This week I’ve been working on a project I started during the coding bootcamp I attended. It’s a simple podcast application. The functionality is super basic, there’s no user login or authorization or authentication (though I want to add that next) so for now it’s solely for me to use. When I first created this project, I styled it with Semantic UI React. I had one week for the initial build and given that time frame Semantic was a great tool to use. Since then I’ve removed Semantic and replaced all of my styling with vanilla CSS in an effort to sharpen my CSS skills.
Everything went pretty well and I particularly enjoyed the level of detail I was able to achieve with straight CSS. I can be a little bit obsessive when it comes to details and this was the first time I was able to get everything the way I liked it, down to the pixel. The only styling hiccup I ran into was with the audio player. I used a HTML% audio tag to embed the .mp3 file and during my styling overhaul quickly found out there isn’t much in the way of styling for audio tags. The only styling choices that I was able to discover were enabling or disabling controls, and the width. I’ve been researching some alternatives to achieve the detail I prefer and have laid out my favorite options so far.
This is a straight-forward React tool provided by npm. It creates a wrapper around the HTML5 audio tag and provides the ability to listen to events and manipulate the player through a nice React interface. I didn’t see a demo for this but npm providing it gives it enough weight for it to be my first choice to check out.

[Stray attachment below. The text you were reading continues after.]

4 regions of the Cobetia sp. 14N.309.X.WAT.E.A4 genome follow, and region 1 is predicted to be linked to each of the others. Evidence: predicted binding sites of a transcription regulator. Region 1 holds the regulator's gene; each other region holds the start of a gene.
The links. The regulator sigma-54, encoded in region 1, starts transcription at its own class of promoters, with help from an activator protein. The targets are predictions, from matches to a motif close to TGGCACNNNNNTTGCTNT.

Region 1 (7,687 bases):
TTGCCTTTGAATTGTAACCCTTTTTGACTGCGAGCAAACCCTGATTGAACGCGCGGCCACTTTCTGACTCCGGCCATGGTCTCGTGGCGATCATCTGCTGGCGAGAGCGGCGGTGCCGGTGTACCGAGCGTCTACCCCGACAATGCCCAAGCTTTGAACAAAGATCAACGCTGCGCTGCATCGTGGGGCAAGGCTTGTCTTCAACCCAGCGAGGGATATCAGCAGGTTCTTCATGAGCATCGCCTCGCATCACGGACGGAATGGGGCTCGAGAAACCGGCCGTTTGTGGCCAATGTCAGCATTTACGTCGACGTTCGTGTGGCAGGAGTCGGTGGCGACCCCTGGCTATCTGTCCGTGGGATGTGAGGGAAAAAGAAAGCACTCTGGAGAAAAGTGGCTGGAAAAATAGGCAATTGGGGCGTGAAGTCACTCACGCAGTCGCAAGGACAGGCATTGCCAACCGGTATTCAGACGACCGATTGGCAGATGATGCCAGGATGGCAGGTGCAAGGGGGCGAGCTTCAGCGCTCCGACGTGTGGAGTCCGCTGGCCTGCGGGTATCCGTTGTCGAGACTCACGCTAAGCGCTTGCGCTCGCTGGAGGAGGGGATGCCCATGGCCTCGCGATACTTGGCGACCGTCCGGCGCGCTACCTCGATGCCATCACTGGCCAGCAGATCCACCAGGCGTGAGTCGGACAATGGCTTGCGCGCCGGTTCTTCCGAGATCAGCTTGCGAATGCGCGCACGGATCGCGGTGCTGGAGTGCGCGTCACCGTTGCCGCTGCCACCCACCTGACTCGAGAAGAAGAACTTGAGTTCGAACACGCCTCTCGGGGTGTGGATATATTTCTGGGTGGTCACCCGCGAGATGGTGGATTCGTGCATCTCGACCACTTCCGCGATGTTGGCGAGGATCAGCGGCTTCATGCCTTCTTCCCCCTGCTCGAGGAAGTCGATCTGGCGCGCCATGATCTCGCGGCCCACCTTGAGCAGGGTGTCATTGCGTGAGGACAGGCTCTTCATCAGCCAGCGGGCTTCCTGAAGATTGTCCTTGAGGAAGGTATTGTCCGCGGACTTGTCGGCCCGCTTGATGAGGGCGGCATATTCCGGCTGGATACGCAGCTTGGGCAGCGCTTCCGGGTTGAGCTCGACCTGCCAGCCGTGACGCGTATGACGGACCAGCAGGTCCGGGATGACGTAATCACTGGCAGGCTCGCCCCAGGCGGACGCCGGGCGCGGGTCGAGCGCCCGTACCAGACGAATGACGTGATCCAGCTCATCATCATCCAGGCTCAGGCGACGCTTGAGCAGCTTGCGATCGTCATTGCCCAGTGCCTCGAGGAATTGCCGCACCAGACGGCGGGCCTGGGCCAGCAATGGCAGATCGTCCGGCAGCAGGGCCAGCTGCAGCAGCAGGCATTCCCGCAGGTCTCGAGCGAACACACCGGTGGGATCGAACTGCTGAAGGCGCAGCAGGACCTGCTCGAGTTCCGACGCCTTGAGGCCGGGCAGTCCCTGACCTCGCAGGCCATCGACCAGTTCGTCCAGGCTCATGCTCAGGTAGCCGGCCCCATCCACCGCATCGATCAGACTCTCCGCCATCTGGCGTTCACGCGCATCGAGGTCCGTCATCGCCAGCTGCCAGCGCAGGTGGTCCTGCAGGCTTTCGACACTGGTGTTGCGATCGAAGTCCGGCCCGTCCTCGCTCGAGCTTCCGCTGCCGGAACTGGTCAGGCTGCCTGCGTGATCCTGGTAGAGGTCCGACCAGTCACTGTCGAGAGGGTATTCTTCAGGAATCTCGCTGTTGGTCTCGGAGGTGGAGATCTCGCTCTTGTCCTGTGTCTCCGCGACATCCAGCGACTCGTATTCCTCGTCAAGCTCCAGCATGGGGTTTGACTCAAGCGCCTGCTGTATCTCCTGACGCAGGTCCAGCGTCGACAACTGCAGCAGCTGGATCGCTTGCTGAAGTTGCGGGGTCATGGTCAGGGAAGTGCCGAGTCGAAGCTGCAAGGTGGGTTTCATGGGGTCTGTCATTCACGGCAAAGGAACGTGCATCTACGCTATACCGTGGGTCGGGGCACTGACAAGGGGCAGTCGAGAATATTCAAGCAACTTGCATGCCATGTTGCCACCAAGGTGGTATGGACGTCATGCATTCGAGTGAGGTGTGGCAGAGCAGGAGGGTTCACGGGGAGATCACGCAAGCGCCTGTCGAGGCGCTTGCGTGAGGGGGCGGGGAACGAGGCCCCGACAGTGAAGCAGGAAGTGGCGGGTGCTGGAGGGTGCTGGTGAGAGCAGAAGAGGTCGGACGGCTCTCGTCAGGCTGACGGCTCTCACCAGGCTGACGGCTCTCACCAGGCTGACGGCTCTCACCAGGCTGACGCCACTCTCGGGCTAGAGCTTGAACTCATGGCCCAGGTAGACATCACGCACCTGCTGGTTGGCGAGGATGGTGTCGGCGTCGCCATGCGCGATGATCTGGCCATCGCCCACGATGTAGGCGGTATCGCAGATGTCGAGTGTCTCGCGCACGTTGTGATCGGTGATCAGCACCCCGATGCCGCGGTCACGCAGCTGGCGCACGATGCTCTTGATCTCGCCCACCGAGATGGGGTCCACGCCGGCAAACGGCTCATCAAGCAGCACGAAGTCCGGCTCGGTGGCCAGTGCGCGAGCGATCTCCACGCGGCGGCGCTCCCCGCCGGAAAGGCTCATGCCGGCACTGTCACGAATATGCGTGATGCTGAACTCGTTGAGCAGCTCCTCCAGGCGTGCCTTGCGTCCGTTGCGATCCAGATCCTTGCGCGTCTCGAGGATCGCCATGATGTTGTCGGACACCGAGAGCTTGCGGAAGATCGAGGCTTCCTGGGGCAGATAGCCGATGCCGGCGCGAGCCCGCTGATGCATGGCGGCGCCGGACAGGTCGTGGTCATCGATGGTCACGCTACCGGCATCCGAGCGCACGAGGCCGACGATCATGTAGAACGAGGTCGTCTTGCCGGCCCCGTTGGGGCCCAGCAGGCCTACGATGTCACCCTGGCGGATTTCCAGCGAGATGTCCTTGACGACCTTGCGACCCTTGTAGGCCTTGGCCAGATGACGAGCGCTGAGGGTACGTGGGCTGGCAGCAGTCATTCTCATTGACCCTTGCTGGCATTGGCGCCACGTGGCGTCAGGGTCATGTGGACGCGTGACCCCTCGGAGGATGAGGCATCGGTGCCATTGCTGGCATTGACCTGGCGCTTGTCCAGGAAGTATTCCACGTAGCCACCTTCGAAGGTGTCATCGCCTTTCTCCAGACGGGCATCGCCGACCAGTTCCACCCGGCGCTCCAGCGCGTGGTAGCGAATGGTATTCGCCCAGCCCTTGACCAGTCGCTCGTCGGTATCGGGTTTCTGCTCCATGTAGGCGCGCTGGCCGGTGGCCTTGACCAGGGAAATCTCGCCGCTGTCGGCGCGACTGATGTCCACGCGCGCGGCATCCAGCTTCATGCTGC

Components and Components and decorators to help build video & audio players in React, provided by Github user souporserious. Demos can be viewed here. Looks like a clean, stripped-down player. It appeals to my minimalist sensibilities and looks pretty easy to get up and running quickly.
Howler.js is an audio library that utilizes Web Audio API and falls back to HTML5 audio. This should make working with audio in JS simple and dependable across all platforms. Some of the features that make this option stand out to me are automatic caching and full browser coverage. Typically I’ve focused on the latest version of Chrome and Firefox but this extends coverage to IE, Safari, Mobile Safari, Opera, and Edge.
These are the main options I’ve selected so far. Next steps will be to install and test all of them to weigh the pros and cons. The one other option I’ve been considering is keeping the audio tag without controls and implement customized controls with vanilla JS. Part of me likes that idea due to the amount of control I’d be able to exert, but on the other hand, I’m confident that one of the above options is better and faster than what I’ll be able to create for now. So until then, I think I’m going to leverage the hard work that someone else has already put in.